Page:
AP reporter George Jahn has an article up that is typical of the extreme bias of U.S. news media (the “respectable” kind, not Fox News) on the Iran nuclear talks. The headline seems intended to shock: “Iran at Talks: No Scrapping Any Nuclear Facility.”
Readers less knowledgeable on the details of the Iran talks would get the impression that this is (1) news, and (2) an act of insolent defiance on Iran’s part. In reality, it is not news because Iran never said it would be dismantling its nuclear facilities and, I could be wrong about this but, I don’t remember any Western negotiator suggesting that was one of the P5+1’s demands. Rather than defiance, furthermore, Iran’s refusal to “scrap” its nuclear facilities lies completely within its rights and privileges as afforded to it by the NPT.
Iran insists it is not interested in producing nuclear weapons but the six powers want Tehran to back its words with concessions. They seek an agreement that will leave Iran with little capacity to quickly ramp up its nuclear program into weapons-making mode with enriched uranium or plutonium, which can used for the fissile core of a missile.
For that, they say Iran needs to dismantle or store most of its 20,000 uranium enriching centrifuges, including some of those not yet working. They also demand that an Iranian reactor now being built be either scrapped or converted from a heavy-water setup to a light-water facility that makes less plutonium.
As part of the 6-month interim deal, Iran has already made major concessions on its nuclear enrichment program in terms of the rate at which they enrich, and to what concentration, and the frequency of international inspections (virtually every day). The Arak reactor has been one of those red herrings that hawks point out as proof of Iranian aims to someday shoot for the bomb.
But as Reuters pointed out back in November, in order to extract the plutonium from Arak, “Iran would also need to build a reprocessing plant,” which “it has no declared plans to do.” In addition, Arak construction is not scheduled to be completed until late 2014. Following that, Iran would have to construct a whole new reprocessing plant if the Arak reactor were to be an actual proliferation threat, something that would take several years.
In the article’s next segment, Jahn presents an obvious lie as a reported fact: “Iran is desperate to shed nearly a decade of increasingly strict sanctions on its oil industry and its financial sector but is fiercely opposed to any major scaling back of its nuclear infrastructure.”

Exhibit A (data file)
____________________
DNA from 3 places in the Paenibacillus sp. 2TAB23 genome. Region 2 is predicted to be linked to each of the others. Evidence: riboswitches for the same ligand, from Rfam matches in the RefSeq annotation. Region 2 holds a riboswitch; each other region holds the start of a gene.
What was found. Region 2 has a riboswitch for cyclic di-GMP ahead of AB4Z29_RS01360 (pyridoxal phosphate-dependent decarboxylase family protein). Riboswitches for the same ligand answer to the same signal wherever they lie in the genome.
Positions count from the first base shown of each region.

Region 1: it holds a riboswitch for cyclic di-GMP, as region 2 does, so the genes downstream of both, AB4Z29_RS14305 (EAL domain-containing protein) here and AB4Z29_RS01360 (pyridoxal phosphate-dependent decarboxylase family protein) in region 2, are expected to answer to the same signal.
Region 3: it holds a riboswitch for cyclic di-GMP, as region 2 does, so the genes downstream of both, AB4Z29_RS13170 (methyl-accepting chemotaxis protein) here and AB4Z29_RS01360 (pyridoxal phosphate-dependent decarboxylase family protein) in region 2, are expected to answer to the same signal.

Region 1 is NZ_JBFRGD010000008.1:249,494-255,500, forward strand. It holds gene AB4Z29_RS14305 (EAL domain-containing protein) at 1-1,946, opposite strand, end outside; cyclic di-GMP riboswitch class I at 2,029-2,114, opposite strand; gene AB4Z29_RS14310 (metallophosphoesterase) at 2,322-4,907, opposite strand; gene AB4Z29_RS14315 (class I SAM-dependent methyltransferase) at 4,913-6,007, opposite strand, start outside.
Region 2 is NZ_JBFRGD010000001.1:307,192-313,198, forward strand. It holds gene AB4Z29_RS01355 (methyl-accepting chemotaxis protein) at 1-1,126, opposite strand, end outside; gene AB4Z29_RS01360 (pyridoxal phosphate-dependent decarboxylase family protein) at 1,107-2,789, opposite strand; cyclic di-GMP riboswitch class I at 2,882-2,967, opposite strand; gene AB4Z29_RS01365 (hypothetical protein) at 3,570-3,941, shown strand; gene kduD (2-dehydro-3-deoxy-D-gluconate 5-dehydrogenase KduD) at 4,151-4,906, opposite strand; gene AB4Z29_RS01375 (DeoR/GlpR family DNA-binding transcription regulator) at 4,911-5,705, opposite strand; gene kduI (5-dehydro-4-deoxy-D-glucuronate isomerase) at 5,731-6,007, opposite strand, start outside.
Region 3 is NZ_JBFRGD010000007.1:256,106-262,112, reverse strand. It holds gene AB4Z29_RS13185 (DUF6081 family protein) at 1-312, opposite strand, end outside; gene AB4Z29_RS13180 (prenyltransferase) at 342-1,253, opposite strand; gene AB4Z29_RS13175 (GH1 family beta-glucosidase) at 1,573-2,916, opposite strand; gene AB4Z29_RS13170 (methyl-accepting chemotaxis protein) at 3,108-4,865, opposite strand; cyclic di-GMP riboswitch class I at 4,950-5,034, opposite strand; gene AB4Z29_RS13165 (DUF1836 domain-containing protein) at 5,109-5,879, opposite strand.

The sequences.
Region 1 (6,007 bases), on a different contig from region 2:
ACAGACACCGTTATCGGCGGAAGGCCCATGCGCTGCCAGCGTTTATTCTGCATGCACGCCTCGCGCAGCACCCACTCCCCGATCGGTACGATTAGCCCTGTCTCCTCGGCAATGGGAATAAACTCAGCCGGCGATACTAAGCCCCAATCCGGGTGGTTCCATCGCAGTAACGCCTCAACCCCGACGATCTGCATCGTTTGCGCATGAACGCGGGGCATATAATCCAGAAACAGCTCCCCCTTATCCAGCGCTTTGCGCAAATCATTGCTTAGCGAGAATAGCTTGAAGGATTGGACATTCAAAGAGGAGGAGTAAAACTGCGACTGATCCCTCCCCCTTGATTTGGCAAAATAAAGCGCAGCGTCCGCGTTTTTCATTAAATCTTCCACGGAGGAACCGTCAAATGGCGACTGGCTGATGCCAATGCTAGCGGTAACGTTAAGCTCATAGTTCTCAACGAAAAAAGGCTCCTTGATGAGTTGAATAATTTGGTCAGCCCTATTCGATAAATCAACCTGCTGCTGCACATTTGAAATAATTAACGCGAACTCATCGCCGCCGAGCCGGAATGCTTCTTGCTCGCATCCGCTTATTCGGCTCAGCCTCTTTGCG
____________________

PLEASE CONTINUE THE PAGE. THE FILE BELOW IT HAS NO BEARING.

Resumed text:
Has Jahn been asleep? Has he gone all Rip Van Winkle on us? How has he missed the fact that the new Iranian government, under Hassan Rouhani, deliberately initiated intense international negotiations based on making a compromise on its nuclear program to assuage international concern over its intentions and then made major concessions in a 6-month interim deal? Is this really the behavior of a government “fiercely opposed to any” compromise on its nuclear infrastructure?
As Jessica Tuchman Matthews of the Carnegie Endowment for International Peace recently wrote, to believe Iran is determined only to expand and intensify its nuclear program, “one would have to be able to explain why Rouhani, if his intention were to cheat, would sign a deal that focuses the world’s attention on Iran’s nuclear behavior and imposes unprecedented inspections and monitoring.”
“What would be the logic in that?” she asks. “Iran has inched forward successfully for years. Why invite severe retribution by making an explicit deal with the world’s major powers and then violating it?”
This isn’t Jahn’s first rodeo. He has been producing consistently bad reporting on Iran for years. His most recent hackery involved the leaking of a scary diagram that was intended to, but did not, prove that Iran has a covert nuclear weapons program.
Commentary like Jahn’s is the kind that demands absolute capitulation from Iran, or else. As former Carter national security adviser Zbigniew Brzezinski said recently on MSNBC, the arguments against the nuclear talks are “essentially designed to either humiliate [Iran] or to drive them into negativism so that then we are forced to act militarily.”